Guide for Buying Classic Cars
Buying a classic car can be an adventure, but it’s nothing like buying any car you’ve ever bought before. Not even a new car, which is a skill in and of itself. Most people have a car in mind when they decide to buy a classic, and it’s possible sometimes to find that car on your local Craigslist page too. Whether that car is a huge bargain or a terrible money pit is something you’ll be able to judge better after you’ve read this short guide for buying classic cars.
First of all, never bother with a car that doesn’t feature multiple pictures from every conceivable angle. If the car is shown from its side or its front, the photographer isn’t just being artsy, he or she may actually be attempting to hide something from view. What might that something be? Classic cars were made of a lot of metal, so there’s a good chance the photographer is trying to cover up some rust spots. If you see rust, that’s your first cue to run for the hills.
You could repair some of that rust, but rust is a problem that never really goes away. Even with a substantial discount, the metal is still eroding.
Mileage isn’t as much of an issue as you might think. It’s true that low mileage vehicles tend to have nice engines in them, and probably won’t break down as often, but you’ll also face some sticker shock. New engines add substantial value to classics, so it’s worth picking up a low mileage car that’s gotten some TLC over the years than it is to shell out for brand new everything but the body. Besides, you wanted to try and put some work into the car too, didn’t you?
Tips and Strategies
When you’re approaching a classic car deal, you want to make sure you’ve got all the bases covered. The first one to tackle is whether you want to drive the car. Buying classic cars can get addicting, to the point where some people try to turn it into a full-time career of buying cheap and selling at a profit. This lifestyle is very tempting. It’s also very risky. The rate of return on cars tends to be low unless you really know what you’re doing. That’s why you shouldn’t touch a car you don’t want to drive for yourself.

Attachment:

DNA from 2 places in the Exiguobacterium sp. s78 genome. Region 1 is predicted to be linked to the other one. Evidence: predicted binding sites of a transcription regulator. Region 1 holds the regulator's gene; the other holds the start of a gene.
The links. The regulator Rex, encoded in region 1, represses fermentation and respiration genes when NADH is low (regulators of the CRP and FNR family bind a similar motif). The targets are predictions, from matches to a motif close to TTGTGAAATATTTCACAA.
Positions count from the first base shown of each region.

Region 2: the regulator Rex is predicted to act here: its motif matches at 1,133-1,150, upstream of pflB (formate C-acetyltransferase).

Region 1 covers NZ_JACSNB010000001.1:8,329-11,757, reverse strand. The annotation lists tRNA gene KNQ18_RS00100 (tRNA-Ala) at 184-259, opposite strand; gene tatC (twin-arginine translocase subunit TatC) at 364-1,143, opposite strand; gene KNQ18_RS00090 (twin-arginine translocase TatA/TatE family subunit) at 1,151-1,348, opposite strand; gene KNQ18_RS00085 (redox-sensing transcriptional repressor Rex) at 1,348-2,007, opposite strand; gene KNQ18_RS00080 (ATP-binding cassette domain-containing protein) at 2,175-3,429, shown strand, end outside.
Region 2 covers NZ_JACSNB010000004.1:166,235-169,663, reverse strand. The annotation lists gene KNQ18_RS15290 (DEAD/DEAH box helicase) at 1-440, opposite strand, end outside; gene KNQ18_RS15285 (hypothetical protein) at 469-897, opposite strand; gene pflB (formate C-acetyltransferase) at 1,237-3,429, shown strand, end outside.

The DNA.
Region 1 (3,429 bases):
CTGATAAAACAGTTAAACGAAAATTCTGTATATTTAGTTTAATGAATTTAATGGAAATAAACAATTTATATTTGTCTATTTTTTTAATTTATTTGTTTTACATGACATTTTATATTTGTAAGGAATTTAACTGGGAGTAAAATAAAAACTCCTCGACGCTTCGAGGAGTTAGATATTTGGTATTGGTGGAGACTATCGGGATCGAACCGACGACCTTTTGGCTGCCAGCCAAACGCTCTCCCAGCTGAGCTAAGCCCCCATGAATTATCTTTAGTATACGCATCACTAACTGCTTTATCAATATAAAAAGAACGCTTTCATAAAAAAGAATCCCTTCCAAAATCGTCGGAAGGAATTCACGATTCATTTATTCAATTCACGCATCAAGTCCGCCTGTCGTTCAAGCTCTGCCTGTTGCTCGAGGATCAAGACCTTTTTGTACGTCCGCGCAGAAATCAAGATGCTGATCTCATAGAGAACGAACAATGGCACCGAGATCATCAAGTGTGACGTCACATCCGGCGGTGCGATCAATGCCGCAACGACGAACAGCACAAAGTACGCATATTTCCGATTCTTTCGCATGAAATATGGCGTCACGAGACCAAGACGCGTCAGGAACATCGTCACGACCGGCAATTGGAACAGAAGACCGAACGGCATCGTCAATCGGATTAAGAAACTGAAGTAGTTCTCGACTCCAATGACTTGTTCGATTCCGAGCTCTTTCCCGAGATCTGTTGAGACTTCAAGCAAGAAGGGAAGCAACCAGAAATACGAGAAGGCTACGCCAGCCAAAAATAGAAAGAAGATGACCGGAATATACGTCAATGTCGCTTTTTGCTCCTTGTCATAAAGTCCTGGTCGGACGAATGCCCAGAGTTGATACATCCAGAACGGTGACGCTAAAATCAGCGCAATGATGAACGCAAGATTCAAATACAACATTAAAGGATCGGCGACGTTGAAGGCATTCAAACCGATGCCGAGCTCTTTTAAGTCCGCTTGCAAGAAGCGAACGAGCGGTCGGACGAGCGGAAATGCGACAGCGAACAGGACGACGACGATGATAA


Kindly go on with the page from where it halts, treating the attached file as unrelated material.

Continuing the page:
It also helps to familiarize yourself with a scale you can use to judge the quality of the car you’re trying to buy. Start with the perfect car (just driven off the lot, and extremely rare), then work your way down until you hit the clunker. Keeping a scale in mind will help you make snap decisions regarding price, and it will help guide your negotiations. You should also do some browsing online for the car you want. See if there are videos on YouTube showing how it drives, or check for blog entries made by actual owners. These are the best indicators of whether the classic car you want will be the car you end up buying.
Also, look at production numbers for the car in question. A car might look vintage or classic, but the manufacturer made more than 10,000 it’s probably not considered rare. That can make a difference when you’re prospecting for cars to try and earn a profit through sale.
Classic cars aren’t the kind of purchase you’ll want to drive across the country, although you may find yourself speaking with a buyer living several hundred miles away from you. In this situations, it’s best for you to ship the car in an enclosed transport unit. The cost will add an additional few hundred to a thousand to the total purchase price, but it’s worth it. If you try to utilize an open carrier, your car will be caked in dirt and dust by the time it’s returned to you.